Tag Archives: Linux

How to I install python 2.7.5 on Ubuntu – 4 Simple Steps

1. Install dependencies
sudo apt-get install build-essential checkinstall
sudo apt-get install libreadline-gplv2-dev libncursesw5-dev libssl-dev libsqlite3-dev tk-dev libgdbm-dev libc6-dev libbz2-dev
2. Download python
cd ~/Downloads/
wget http://python.org/ftp/python/2.7.5/Python-2.7.5.tgz
3. Extract download
tar -xvf Python-2.7.5.tgz

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How to Use Vim – Vim Cheat Sheet

Cursor movement

  • h – move cursor left
  • j – move cursor down
  • k – move cursor up
  • l – move cursor right
  • w – jump forwards to the start of a word
  • W – jump forwards to the start of a word (words can contain punctuation)
  • e – jump forwards to the end of a word
  • E – jump forwards to the end of a word (words can contain punctuation)
  • b – jump backwards to the start of a word
  • B – jump backwards to the start of a word (words can contain punctuation)
  • 0 – jump to the start of the line
  • ^ – jump to the first non-blank character of the line
  • $ – jump to the end of the line
  • G – go to the last line of the document
  • 5G – go to line 5
  • fx – jump to next occurrence of character x
  • tx – jump to before next occurrence of character x
  • } – Jump to next paragraph (or function/block, when editing code)
  • { – Jump to previous paragraph (or function/block, when editing code)

Insert mode – inserting/appending text

  • i – insert before the cursor
  • I – insert at the beginning of the line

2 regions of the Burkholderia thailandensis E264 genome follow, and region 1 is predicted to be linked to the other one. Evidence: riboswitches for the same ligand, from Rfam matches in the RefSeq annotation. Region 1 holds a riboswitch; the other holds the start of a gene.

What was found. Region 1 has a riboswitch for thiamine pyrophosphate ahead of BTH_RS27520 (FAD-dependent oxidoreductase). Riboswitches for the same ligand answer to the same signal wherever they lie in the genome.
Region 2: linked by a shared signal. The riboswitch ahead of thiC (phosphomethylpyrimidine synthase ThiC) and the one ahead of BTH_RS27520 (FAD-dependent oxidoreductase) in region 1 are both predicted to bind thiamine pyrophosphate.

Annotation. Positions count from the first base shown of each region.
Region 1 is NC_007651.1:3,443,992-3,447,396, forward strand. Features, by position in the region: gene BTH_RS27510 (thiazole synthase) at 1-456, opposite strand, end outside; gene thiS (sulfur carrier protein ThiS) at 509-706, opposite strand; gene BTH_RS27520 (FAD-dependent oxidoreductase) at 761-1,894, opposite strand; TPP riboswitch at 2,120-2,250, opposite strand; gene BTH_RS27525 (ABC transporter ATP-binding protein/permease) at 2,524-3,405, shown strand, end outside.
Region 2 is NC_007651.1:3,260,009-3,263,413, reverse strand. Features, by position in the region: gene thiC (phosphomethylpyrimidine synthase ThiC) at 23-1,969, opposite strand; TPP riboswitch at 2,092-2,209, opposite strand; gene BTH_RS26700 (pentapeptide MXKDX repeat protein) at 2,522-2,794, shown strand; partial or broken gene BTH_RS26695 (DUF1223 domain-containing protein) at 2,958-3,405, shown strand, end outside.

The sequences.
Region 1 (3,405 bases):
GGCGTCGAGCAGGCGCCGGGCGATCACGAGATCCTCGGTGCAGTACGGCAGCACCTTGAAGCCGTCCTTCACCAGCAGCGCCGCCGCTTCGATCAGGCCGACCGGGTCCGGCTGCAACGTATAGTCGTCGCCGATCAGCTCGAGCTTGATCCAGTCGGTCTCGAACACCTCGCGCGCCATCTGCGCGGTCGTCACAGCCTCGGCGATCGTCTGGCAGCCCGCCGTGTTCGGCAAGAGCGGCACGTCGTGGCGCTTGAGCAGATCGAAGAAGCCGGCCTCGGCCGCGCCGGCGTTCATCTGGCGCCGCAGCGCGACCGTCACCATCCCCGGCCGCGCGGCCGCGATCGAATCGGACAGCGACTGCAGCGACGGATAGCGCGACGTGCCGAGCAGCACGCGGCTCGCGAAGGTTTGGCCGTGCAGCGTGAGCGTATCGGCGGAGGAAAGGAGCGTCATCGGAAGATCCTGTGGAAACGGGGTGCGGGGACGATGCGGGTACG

• a – insert (append) after the cursor
  • A – insert (append) at the end of the line
  • o – append (open) a new line below the current line
  • O – append (open) a new line above the current line
  • ea – insert (append) at the end of the word
  • Esc – exit insert mode

Editing

  • r – replace a single character
  • J – join line below to the current one
  • cc – change (replace) entire line
  • cw – change (replace) to the end of the word
  • c$ – change (replace) to the end of the line
  • s – delete character and substitute text
  • S – delete line and substitute text (same as cc)
  • xp – transpose two letters (delete and paste)
  • u – undo
  • Ctrl + r – redo
  • . – repeat last command

Marking text (visual mode)

  • v – start visual mode, mark lines, then do a command (like y-yank)
  • V – start linewise visual mode
  • o – move to other end of marked area
  • Ctrl + v – start visual block mode
  • O – move to other corner of block
  • aw – mark a word
  • ab – a block with ()
  • aB – a block with {}
  • ib – inner block with ()
  • iB – inner block with {}
  • Esc – exit visual mode

Visual commands

  • > – shift text right
  • < – shift text left
  • y – yank (copy) marked text
  • d – delete marked text
  • ~ – switch case

Cut and paste

  • yy – yank (copy) a line
  • 2yy – yank (copy) 2 lines
  • yw – yank (copy) word
  • y$ – yank (copy) to end of line
  • p – put (paste) the clipboard after cursor
  • P – put (paste) before cursor
  • dd – delete (cut) a line
  • 2dd – delete (cut) 2 lines
  • dw – delete (cut) word
  • D – delete (cut) to the end of the line
  • d$ – delete (cut) to the end of the line
  • x – delete (cut) character

Exiting

  • :w – write (save) the file, but don’t exit
  • :wq or :x or ZZ – write (save) and quit